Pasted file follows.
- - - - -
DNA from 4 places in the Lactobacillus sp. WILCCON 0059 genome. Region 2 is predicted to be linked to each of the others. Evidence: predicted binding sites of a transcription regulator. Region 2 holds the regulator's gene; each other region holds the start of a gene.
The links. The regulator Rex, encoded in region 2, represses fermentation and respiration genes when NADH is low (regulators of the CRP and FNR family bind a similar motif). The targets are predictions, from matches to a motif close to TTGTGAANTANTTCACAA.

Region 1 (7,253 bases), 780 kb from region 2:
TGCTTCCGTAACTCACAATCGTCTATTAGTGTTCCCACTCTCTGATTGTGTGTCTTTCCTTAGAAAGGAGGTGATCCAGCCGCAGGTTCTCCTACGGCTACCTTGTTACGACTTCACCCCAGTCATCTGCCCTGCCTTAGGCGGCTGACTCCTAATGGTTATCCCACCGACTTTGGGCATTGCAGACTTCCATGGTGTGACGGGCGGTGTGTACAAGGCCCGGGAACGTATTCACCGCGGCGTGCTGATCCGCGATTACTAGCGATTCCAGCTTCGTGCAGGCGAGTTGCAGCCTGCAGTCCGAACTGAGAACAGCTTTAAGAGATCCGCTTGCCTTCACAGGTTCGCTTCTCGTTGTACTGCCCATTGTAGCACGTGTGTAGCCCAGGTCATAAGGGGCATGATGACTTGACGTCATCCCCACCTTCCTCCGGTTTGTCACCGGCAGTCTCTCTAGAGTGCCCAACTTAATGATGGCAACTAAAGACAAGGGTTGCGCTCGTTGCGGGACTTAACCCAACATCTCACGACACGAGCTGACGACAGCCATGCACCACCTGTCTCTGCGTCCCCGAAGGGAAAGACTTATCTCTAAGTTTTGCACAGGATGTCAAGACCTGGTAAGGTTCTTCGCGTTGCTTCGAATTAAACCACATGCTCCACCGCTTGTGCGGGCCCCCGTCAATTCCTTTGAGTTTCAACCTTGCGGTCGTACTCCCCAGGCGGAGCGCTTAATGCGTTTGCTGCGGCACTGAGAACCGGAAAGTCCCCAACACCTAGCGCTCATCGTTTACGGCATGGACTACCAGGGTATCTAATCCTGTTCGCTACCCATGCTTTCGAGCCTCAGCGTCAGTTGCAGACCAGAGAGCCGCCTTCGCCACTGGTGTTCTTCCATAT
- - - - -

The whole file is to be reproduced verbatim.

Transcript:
DNA from 4 places in the Lactobacillus sp. WILCCON 0059 genome. Region 2 is predicted to be linked to each of the others. Evidence: predicted binding sites of a transcription regulator. Region 2 holds the regulator's gene; each other region holds the start of a gene.
The links. The regulator Rex, encoded in region 2, represses fermentation and respiration genes when NADH is low (regulators of the CRP and FNR family bind a similar motif). The targets are predictions, from matches to a motif close to TTGTGAANTANTTCACAA.

Region 1 (7,253 bases), 780 kb from region 2:
TGCTTCCGTAACTCACAATCGTCTATTAGTGTTCCCACTCTCTGATTGTGTGTCTTTCCTTAGAAAGGAGGTGATCCAGCCGCAGGTTCTCCTACGGCTACCTTGTTACGACTTCACCCCAGTCATCTGCCCTGCCTTAGGCGGCTGACTCCTAATGGTTATCCCACCGACTTTGGGCATTGCAGACTTCCATGGTGTGACGGGCGGTGTGTACAAGGCCCGGGAACGTATTCACCGCGGCGTGCTGATCCGCGATTACTAGCGATTCCAGCTTCGTGCAGGCGAGTTGCAGCCTGCAGTCCGAACTGAGAACAGCTTTAAGAGATCCGCTTGCCTTCACAGGTTCGCTTCTCGTTGTACTGCCCATTGTAGCACGTGTGTAGCCCAGGTCATAAGGGGCATGATGACTTGACGTCATCCCCACCTTCCTCCGGTTTGTCACCGGCAGTCTCTCTAGAGTGCCCAACTTAATGATGGCAACTAAAGACAAGGGTTGCGCTCGTTGCGGGACTTAACCCAACATCTCACGACACGAGCTGACGACAGCCATGCACCACCTGTCTCTGCGTCCCCGAAGGGAAAGACTTATCTCTAAGTTTTGCACAGGATGTCAAGACCTGGTAAGGTTCTTCGCGTTGCTTCGAATTAAACCACATGCTCCACCGCTTGTGCGGGCCCCCGTCAATTCCTTTGAGTTTCAACCTTGCGGTCGTACTCCCCAGGCGGAGCGCTTAATGCGTTTGCTGCGGCACTGAGAACCGGAAAGTCCCCAACACCTAGCGCTCATCGTTTACGGCATGGACTACCAGGGTATCTAATCCTGTTCGCTACCCATGCTTTCGAGCCTCAGCGTCAGTTGCAGACCAGAGAGCCGCCTTCGCCACTGGTGTTCTTCCATAT